“By late December, we knew we had to make some changes. Admissions and advancement were down significantly, and we realized we would have to cut the following year’s budget by almost 10%.” The head of a small, co-ed boarding school confided.
“This meant, unfortunately, that we would have to lay off a number of our colleagues, and our leadership group struggled with how we should go about making a decision like this — one that would have such a profound impact on people’s lives, and on the the life of the school.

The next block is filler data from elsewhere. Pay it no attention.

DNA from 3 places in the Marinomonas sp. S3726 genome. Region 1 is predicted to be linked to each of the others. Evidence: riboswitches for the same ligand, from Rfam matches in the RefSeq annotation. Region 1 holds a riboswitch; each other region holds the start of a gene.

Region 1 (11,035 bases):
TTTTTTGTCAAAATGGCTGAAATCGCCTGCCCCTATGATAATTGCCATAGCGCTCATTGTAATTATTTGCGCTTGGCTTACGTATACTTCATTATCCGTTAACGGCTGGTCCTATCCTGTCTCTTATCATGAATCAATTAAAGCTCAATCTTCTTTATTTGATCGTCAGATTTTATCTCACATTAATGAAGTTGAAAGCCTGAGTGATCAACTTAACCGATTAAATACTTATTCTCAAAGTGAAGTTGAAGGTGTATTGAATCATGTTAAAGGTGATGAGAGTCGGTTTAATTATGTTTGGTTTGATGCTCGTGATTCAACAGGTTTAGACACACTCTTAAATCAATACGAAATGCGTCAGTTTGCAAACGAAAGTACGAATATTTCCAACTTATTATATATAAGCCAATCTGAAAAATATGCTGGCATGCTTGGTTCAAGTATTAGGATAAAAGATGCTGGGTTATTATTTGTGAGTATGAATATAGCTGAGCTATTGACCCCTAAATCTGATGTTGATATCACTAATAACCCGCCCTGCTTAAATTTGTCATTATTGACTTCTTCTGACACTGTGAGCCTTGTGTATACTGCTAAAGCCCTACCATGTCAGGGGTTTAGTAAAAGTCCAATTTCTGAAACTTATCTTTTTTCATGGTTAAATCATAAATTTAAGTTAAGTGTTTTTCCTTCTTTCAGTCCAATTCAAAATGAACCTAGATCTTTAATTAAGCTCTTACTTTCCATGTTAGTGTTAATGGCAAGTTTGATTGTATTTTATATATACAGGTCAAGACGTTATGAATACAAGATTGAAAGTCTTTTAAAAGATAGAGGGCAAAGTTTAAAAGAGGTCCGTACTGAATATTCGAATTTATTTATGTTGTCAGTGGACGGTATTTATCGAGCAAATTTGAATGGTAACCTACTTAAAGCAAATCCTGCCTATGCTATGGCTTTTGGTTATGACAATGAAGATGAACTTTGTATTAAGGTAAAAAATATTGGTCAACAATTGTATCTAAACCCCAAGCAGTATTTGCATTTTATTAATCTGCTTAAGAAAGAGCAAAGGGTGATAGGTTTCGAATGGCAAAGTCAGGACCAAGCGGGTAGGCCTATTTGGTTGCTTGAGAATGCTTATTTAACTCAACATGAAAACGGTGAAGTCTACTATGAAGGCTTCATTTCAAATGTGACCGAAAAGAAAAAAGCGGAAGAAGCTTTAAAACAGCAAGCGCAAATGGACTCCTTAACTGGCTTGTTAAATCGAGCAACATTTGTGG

We came up with 7 different lenses through which to look at this. Experience, of course, was one, but others were expertise in teaching, coaching, directing, advising, as well as team player/good attitude and dedication to service. But what’s interesting is that, in the end, the deciding lens was “flexibility.” If you could teach in the middle school as well as high school, that became essential for us, because we have to run our entire program. And if you could teach in the math as well as science department, then we really needed to keep you.”
If the head of this remote boarding school has come across a seminal truth — that flexibility will become even more important as the economy changes — I wonder what we can do for our students as well as our teachers to promote this?